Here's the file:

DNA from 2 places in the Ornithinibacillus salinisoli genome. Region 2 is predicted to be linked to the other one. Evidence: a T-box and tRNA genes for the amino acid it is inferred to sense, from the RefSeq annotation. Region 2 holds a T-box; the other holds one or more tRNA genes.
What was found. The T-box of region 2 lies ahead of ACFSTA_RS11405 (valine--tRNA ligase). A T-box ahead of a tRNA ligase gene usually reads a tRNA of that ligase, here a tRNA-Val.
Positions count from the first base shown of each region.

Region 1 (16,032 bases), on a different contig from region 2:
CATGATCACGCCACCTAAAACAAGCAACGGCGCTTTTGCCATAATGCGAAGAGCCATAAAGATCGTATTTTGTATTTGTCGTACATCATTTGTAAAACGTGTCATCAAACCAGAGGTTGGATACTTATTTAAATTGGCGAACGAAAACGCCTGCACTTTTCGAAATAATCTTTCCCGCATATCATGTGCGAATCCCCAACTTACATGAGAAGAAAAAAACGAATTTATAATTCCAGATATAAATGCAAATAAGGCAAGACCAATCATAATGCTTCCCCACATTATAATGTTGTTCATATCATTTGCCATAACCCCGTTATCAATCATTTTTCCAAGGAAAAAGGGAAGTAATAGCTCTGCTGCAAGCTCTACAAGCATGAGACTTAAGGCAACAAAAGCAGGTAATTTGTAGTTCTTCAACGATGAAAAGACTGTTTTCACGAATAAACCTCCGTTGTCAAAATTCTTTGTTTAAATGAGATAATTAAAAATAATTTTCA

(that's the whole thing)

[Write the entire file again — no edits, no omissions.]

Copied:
DNA from 2 places in the Ornithinibacillus salinisoli genome. Region 2 is predicted to be linked to the other one. Evidence: a T-box and tRNA genes for the amino acid it is inferred to sense, from the RefSeq annotation. Region 2 holds a T-box; the other holds one or more tRNA genes.
What was found. The T-box of region 2 lies ahead of ACFSTA_RS11405 (valine--tRNA ligase). A T-box ahead of a tRNA ligase gene usually reads a tRNA of that ligase, here a tRNA-Val.
Positions count from the first base shown of each region.

Region 1 (16,032 bases), on a different contig from region 2:
CATGATCACGCCACCTAAAACAAGCAACGGCGCTTTTGCCATAATGCGAAGAGCCATAAAGATCGTATTTTGTATTTGTCGTACATCATTTGTAAAACGTGTCATCAAACCAGAGGTTGGATACTTATTTAAATTGGCGAACGAAAACGCCTGCACTTTTCGAAATAATCTTTCCCGCATATCATGTGCGAATCCCCAACTTACATGAGAAGAAAAAAACGAATTTATAATTCCAGATATAAATGCAAATAAGGCAAGACCAATCATAATGCTTCCCCACATTATAATGTTGTTCATATCATTTGCCATAACCCCGTTATCAATCATTTTTCCAAGGAAAAAGGGAAGTAATAGCTCTGCTGCAAGCTCTACAAGCATGAGACTTAAGGCAACAAAAGCAGGTAATTTGTAGTTCTTCAACGATGAAAAGACTGTTTTCACGAATAAACCTCCGTTGTCAAAATTCTTTGTTTAAATGAGATAATTAAAAATAATTTTCA